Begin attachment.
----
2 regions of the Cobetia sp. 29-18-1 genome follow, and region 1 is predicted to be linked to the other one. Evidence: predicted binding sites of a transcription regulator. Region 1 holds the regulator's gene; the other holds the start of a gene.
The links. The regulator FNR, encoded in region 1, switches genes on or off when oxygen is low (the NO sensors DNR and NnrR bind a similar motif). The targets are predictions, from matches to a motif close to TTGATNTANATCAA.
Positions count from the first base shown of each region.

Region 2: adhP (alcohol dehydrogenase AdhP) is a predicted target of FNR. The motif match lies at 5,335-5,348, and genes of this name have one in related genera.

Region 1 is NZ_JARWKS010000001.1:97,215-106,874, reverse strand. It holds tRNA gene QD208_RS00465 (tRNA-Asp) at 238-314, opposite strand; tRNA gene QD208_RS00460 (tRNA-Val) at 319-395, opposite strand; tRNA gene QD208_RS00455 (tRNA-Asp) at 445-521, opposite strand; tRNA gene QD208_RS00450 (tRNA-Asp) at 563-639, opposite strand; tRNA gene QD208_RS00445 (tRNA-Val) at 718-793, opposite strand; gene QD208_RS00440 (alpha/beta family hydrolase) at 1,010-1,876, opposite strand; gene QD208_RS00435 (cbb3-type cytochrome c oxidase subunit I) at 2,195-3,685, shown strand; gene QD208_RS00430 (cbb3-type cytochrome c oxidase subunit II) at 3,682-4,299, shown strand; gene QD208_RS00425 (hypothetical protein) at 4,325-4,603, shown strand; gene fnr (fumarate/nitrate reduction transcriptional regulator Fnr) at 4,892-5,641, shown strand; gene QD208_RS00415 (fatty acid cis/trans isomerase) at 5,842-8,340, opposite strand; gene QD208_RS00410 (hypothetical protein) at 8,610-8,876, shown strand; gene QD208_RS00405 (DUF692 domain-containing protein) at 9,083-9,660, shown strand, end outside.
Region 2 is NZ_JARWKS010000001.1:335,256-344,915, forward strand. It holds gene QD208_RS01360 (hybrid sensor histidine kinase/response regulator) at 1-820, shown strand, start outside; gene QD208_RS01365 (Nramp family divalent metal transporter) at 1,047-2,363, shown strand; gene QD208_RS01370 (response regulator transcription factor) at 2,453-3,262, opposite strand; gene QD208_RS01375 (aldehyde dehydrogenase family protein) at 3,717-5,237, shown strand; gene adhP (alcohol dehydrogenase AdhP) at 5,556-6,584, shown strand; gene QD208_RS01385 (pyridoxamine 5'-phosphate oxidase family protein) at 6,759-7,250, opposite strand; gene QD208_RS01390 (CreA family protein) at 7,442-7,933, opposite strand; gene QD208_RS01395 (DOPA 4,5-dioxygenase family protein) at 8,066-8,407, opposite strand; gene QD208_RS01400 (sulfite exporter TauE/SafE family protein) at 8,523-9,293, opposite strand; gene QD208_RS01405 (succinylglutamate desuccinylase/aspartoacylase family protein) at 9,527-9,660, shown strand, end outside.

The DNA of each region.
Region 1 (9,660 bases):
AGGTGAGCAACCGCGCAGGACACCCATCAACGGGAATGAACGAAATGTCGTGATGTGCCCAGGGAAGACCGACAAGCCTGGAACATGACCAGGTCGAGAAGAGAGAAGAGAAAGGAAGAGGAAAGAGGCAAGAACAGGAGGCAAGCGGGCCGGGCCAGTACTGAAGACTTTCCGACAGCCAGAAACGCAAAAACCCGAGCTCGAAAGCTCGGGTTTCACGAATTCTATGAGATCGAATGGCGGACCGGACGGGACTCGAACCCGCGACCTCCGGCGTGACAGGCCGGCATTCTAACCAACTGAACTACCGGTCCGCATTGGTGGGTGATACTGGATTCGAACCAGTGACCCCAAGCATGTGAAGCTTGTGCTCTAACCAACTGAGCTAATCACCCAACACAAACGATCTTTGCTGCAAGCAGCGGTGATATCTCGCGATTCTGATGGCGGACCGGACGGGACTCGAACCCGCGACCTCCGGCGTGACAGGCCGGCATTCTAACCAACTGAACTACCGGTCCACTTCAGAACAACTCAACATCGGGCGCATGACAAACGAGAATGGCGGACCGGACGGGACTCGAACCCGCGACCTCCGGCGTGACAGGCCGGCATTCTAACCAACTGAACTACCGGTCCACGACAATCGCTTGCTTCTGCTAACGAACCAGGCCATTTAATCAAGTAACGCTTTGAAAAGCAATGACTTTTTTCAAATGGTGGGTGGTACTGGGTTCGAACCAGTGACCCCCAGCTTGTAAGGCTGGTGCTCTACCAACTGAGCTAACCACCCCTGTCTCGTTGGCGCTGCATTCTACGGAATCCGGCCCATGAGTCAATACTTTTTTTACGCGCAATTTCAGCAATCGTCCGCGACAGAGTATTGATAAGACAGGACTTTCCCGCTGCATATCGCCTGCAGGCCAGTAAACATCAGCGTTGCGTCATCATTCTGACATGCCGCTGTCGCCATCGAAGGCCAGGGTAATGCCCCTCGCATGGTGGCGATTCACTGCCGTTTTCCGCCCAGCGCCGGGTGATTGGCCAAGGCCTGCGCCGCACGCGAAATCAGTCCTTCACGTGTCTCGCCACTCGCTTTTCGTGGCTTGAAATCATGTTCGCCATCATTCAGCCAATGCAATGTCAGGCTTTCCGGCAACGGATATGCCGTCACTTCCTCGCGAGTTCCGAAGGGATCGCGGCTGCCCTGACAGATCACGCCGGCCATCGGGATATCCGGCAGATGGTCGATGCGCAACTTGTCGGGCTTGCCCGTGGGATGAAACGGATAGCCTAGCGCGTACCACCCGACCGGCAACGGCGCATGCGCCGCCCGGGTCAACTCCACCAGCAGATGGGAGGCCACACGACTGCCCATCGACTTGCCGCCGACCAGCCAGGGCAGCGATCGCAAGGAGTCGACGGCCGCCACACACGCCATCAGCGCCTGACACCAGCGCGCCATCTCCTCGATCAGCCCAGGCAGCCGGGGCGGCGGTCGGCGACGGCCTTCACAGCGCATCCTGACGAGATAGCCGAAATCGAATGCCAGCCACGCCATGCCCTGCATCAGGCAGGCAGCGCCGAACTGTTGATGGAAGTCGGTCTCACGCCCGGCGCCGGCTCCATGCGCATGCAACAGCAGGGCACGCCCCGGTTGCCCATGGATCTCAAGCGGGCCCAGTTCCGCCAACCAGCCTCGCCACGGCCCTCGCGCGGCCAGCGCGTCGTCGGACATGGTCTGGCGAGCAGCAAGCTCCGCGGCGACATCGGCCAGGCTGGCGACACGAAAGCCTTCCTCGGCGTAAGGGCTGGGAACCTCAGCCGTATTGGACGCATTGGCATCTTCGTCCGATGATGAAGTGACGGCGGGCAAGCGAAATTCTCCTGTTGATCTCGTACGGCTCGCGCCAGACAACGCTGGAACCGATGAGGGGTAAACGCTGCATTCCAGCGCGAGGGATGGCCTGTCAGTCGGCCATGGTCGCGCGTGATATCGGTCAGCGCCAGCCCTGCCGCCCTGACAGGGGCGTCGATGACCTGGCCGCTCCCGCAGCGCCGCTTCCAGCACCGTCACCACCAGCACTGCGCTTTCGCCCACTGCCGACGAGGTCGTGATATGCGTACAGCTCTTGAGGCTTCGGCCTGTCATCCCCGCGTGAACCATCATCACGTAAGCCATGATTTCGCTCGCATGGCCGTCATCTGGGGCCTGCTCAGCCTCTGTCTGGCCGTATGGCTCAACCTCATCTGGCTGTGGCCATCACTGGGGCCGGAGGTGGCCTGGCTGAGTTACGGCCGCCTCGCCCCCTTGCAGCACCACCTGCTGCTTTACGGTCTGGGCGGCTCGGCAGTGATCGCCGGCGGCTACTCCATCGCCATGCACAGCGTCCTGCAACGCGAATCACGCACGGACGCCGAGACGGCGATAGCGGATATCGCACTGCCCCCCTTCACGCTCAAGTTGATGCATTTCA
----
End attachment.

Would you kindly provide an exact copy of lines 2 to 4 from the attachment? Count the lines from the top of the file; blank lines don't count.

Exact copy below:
The links. The regulator FNR, encoded in region 1, switches genes on or off when oxygen is low (the NO sensors DNR and NnrR bind a similar motif). The targets are predictions, from matches to a motif close to TTGATNTANATCAA.
Positions count from the first base shown of each region.

Region 2: adhP (alcohol dehydrogenase AdhP) is a predicted target of FNR. The motif match lies at 5,335-5,348, and genes of this name have one in related genera.